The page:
—Wisconsin-based Gener8tor, which runs training programs for startups and invests in them, partnered with UW-Madison’s computer sciences department to begin holding three-week accelerator programs for teams of students with ideas for new businesses. Unlike its core accelerator program, Gener8tor will not invest or take equity stakes in companies that participate in its new gALPHA program. gALPHA will hold its first program in Madison in October, and is being supported by UW-Madison’s CS department, as well as the school’s tech transfer office, the Wisconsin Alumni Research Foundation (WARF).

—In other WARF-related news, managing director Erik Iverson laid out a roadmap for the organization he’s led since July 2016. WARF plans to invest $60 million in startups affiliated with UW-Madison over the next four to eight years, Iverson said. The tech transfer organization also recently launched a separate $50 million initiative aimed at commercializing innovations in drugs and biologics by researchers and students at the school, he said.

—A Stoughton-based business called The Virtual Foundry has found a way to print metal using a standard 3D printer, the State Journal reported. That could be a key step forward because most metal 3D printers on the market today cost several thousands—if not millions—of dollars. Standard 3D printers, meanwhile, sell for about $200, according to the report. The metal filaments The Virtual Foundry sells can reportedly be fed into 3D printers to make copper and bronze objects.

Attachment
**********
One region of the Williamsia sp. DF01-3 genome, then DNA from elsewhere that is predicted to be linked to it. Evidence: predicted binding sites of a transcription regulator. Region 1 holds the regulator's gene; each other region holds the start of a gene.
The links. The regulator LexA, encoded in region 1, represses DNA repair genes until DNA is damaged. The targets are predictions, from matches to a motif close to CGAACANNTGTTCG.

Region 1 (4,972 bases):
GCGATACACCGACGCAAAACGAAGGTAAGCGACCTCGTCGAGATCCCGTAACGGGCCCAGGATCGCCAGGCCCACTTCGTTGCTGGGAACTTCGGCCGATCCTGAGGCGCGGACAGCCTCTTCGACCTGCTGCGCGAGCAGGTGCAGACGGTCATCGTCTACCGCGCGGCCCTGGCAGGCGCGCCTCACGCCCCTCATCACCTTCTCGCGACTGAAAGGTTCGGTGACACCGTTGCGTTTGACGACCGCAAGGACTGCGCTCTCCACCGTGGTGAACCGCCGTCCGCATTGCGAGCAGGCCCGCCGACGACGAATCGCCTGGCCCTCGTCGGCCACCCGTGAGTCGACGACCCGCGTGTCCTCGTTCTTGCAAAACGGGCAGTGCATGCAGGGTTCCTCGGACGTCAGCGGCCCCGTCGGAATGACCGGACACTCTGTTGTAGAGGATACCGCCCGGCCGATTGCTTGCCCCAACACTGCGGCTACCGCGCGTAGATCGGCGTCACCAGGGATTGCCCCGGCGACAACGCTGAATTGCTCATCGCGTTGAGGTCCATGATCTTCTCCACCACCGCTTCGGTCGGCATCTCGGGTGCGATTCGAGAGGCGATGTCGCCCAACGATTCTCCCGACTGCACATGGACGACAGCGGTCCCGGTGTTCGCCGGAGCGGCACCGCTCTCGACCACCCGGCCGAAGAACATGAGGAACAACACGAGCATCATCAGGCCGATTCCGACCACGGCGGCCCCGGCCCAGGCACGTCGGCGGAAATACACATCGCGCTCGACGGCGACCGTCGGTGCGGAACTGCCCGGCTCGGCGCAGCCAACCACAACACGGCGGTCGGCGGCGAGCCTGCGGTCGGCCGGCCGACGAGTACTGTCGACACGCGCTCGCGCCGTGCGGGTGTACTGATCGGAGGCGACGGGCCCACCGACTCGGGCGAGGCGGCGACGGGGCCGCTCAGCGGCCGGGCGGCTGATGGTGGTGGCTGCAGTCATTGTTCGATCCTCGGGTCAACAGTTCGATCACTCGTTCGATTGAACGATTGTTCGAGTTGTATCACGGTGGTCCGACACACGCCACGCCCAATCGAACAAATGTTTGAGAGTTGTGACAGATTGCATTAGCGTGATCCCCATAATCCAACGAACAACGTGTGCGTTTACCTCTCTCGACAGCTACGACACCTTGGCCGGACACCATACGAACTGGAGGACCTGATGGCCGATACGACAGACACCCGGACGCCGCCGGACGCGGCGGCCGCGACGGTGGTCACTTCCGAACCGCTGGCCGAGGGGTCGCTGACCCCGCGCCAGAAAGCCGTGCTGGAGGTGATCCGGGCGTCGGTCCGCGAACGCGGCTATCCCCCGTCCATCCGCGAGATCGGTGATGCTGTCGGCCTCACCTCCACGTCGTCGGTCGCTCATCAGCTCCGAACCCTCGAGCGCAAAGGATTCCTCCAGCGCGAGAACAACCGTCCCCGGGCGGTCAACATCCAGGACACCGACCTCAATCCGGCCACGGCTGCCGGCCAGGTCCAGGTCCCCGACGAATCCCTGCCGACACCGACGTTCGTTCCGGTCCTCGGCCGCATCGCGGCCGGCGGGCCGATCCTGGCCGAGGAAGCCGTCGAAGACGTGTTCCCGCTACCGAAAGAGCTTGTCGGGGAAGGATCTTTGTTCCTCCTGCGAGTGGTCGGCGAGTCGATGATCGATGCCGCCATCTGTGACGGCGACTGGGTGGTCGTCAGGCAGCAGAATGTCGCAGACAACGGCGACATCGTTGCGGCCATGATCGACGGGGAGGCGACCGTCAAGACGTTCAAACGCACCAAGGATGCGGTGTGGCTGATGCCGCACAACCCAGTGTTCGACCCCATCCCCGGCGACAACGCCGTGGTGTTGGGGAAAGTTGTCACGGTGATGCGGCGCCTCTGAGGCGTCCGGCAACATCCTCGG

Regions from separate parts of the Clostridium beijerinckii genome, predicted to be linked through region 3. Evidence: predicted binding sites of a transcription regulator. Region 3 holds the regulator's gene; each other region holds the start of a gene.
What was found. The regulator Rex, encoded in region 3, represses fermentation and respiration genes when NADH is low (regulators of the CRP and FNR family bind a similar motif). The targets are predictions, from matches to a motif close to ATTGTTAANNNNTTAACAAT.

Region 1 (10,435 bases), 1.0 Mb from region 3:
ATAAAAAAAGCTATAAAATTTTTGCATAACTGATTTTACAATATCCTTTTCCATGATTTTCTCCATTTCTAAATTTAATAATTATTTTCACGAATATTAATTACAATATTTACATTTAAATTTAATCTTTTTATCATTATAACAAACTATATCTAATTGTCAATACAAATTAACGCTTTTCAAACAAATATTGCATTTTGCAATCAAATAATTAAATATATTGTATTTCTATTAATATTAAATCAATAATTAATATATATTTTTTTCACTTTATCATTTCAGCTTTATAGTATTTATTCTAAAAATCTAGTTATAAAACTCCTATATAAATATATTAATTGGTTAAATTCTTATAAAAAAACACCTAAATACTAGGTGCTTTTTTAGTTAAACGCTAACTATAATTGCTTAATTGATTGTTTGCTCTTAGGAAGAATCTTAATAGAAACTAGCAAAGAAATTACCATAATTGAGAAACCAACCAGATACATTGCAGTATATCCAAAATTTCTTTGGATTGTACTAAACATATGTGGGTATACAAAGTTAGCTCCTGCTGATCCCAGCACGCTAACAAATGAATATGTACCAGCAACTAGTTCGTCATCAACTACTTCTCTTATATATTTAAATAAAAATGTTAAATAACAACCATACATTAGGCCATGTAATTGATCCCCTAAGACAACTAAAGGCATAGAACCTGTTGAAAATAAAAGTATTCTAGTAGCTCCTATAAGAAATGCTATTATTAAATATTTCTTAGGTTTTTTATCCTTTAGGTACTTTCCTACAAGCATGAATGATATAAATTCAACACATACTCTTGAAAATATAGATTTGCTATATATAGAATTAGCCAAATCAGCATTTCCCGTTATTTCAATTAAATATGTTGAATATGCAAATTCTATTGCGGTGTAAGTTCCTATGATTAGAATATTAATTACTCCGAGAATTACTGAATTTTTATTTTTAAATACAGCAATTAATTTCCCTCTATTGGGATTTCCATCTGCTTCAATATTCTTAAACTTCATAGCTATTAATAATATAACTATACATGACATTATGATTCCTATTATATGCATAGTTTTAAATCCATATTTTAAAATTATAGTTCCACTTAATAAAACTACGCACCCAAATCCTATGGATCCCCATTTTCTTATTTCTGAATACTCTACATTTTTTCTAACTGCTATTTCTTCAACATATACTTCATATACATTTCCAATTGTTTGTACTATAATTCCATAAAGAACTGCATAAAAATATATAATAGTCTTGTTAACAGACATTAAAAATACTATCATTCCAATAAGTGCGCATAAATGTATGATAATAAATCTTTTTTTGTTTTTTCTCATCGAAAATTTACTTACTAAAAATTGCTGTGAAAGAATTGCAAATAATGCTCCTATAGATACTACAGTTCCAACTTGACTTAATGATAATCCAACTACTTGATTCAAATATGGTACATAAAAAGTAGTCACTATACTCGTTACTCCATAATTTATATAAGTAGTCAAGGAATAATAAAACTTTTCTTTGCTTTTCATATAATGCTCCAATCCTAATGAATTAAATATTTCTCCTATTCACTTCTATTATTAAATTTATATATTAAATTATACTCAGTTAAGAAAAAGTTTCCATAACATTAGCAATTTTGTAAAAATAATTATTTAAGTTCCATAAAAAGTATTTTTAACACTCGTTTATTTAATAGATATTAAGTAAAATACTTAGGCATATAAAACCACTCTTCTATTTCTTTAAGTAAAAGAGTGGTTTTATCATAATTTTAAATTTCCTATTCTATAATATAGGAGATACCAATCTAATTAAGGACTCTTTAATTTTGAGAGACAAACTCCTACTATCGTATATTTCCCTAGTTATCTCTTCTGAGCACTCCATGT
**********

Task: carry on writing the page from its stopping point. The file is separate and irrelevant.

—Pathogenomica, a Madison-based startup seeking to launch a product that uses pathogen DNA sequencing to detect microorganisms in a water sample, won The Doyenne Group’s annual “5 x 5 x 5” pitch contest. The Doyenne Group, which is also based in Madison and supports businesses led by women and people of color, awarded Pathogenomica a $5,000 grant for winning the competition.

—Another pitch contest held this week, the Greater Madison Chamber of Commerce’s “Pressure Chamber,” was won by DotCom Therapy. The Madison-based company has developed software designed to connect certified speech language pathologists with students who require their services.

—The Milwaukee Journal Sentinel profiled Penrod Software, a company that configures customer relationship management software tools developed by San Francisco-based Salesforce (NASDAQ: CRM) to meet the needs of Penrod’s clients. The Milwaukee-based company’s revenues in 2016 were reportedly more than $5 million, and Penrod expects to double that figure this year.

—Madison-based Propeller Health, which develops hardware and software to help patients with asthma and other respiratory conditions, expanded its collaboration with U.K.-based GlaxoSmithKline (NYSE: GSK). Propeller had previously agreed to develop a custom sensor for GSK’s Ellipta inhaler in 2015; the following year, the sensor (and Propeller’s software program for the Ellipta) received FDA clearance. In a press release, the companies said the expanded relationship allows them to work together to bring the inhaler to the market.

—We profiled Gravy Live, a Madison-based startup that’s developing a livestreaming platform for shows about cooking, fashion, fitness, and other topics. Gravy has unveiled a handful of its show hosts, some of whom have more than a million followers on Facebook, YouTube, and other places on the Internet people go to watch videos. Gravy co-founder Mark McGuire said two things that set his company apart from other livestreaming platforms are the production tools it offers hosts and marketing arrangements to help them make money from their content.